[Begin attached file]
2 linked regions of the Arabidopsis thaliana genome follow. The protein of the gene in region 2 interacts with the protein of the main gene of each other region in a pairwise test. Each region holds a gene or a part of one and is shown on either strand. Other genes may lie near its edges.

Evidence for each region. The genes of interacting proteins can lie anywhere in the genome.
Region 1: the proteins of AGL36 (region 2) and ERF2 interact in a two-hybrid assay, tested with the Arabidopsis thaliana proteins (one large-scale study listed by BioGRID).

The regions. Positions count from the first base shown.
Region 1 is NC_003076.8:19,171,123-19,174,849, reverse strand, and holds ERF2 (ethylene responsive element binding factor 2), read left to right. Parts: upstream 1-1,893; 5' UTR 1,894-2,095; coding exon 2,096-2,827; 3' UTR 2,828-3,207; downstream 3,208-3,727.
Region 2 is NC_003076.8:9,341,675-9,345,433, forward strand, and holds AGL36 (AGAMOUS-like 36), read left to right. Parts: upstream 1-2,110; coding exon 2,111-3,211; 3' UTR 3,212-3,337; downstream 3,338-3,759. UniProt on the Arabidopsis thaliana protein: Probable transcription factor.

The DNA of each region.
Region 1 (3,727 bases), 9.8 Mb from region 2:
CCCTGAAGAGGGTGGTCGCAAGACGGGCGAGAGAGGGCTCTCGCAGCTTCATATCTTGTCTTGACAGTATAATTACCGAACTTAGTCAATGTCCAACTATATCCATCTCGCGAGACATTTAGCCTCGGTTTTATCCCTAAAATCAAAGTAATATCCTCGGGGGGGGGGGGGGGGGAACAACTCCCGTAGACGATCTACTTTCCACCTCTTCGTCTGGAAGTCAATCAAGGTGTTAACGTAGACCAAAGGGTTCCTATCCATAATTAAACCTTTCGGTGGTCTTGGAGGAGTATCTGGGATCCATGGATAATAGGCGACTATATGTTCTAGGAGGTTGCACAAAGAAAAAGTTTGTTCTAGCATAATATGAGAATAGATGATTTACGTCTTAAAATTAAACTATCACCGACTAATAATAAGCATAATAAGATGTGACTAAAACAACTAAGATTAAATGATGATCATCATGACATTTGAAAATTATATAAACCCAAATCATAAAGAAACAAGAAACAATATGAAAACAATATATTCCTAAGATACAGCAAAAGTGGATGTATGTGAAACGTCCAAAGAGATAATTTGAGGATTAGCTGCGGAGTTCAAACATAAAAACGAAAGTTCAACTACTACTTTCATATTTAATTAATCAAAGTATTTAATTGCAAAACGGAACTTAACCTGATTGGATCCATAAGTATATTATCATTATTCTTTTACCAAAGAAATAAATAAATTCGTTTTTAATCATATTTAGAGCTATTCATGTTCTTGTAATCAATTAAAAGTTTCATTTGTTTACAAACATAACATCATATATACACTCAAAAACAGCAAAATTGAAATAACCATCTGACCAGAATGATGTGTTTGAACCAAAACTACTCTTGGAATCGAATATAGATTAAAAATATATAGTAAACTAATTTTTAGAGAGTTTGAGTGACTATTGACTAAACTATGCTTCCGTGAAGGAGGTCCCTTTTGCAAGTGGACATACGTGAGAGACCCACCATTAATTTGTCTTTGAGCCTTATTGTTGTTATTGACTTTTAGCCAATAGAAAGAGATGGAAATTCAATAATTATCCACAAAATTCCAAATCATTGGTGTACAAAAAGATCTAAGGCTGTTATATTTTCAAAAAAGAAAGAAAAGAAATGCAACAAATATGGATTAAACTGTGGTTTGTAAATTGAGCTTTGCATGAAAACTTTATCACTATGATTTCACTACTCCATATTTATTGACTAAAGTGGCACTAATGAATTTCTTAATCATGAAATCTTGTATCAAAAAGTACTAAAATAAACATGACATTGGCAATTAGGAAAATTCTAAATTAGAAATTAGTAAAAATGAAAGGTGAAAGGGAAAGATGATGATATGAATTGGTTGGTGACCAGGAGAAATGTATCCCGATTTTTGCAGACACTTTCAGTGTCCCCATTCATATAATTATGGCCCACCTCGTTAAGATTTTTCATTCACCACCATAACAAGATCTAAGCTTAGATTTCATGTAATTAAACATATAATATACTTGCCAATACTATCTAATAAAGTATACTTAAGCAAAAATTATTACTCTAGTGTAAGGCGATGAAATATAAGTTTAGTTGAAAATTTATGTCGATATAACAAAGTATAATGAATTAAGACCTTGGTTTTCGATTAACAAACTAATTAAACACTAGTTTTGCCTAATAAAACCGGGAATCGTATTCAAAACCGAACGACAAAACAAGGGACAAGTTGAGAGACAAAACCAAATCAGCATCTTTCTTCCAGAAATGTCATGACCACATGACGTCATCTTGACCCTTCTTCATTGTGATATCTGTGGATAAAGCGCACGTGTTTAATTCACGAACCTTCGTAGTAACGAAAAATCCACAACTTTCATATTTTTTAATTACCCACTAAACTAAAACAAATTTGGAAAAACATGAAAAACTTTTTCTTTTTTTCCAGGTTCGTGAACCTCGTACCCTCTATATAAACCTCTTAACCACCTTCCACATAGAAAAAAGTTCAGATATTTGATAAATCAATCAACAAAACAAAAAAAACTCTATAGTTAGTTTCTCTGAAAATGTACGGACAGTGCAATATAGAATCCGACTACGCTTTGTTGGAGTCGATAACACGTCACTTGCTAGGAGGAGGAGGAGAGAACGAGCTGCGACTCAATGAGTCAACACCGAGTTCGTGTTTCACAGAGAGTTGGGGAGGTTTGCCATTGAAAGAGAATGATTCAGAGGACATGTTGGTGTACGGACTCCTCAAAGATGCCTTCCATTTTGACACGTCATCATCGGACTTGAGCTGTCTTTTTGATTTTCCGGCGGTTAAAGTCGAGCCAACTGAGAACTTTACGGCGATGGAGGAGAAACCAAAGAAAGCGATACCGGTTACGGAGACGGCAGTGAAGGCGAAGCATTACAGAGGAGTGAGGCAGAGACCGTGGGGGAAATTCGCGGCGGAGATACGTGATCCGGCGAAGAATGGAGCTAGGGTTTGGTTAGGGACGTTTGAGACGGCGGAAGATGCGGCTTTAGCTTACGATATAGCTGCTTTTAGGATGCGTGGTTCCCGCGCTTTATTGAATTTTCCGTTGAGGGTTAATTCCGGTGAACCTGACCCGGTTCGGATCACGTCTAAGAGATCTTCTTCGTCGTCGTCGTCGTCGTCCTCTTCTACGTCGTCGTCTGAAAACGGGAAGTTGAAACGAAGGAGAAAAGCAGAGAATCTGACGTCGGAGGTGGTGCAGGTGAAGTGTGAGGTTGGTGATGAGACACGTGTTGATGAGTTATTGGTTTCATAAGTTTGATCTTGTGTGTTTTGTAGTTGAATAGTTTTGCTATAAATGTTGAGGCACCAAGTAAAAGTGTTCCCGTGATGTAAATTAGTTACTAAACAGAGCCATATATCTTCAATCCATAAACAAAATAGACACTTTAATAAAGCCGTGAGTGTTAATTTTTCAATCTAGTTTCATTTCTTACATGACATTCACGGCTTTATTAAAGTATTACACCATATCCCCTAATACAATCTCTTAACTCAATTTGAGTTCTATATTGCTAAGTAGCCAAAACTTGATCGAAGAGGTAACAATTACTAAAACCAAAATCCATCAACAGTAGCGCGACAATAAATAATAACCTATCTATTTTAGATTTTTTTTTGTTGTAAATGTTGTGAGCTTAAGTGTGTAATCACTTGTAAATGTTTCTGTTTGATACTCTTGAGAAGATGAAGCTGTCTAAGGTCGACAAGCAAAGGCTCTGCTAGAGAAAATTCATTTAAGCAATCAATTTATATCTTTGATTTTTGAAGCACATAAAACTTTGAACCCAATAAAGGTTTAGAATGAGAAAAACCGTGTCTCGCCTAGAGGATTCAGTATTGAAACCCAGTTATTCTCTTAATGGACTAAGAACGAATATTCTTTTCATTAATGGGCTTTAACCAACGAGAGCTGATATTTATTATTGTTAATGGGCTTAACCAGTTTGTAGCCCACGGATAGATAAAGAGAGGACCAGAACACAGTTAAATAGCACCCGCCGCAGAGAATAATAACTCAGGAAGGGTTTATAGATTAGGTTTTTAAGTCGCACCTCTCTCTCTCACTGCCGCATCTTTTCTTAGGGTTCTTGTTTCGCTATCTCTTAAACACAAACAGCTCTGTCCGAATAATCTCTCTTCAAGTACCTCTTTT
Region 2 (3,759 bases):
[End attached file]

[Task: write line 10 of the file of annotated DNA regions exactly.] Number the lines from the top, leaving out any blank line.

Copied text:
Region 2 (3,759 bases):